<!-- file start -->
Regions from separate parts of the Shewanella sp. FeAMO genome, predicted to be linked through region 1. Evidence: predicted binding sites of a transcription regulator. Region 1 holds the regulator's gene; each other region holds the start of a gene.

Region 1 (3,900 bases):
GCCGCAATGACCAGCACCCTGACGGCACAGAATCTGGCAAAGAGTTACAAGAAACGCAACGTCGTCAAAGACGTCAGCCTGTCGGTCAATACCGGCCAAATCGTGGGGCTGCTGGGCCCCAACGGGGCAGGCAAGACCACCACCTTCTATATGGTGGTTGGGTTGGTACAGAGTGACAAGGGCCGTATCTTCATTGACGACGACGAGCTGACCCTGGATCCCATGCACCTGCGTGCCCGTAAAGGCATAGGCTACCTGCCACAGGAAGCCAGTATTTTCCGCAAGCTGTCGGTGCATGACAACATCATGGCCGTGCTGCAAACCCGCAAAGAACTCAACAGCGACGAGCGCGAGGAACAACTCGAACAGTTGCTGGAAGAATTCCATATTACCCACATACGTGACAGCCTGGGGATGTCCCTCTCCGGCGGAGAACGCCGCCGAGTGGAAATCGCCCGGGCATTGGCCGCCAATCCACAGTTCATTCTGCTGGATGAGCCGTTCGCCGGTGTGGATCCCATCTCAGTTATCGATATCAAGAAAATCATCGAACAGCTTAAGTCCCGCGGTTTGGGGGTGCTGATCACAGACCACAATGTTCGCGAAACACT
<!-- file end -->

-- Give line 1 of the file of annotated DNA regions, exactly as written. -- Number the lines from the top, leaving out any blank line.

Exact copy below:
Regions from separate parts of the Shewanella sp. FeAMO genome, predicted to be linked through region 1. Evidence: predicted binding sites of a transcription regulator. Region 1 holds the regulator's gene; each other region holds the start of a gene.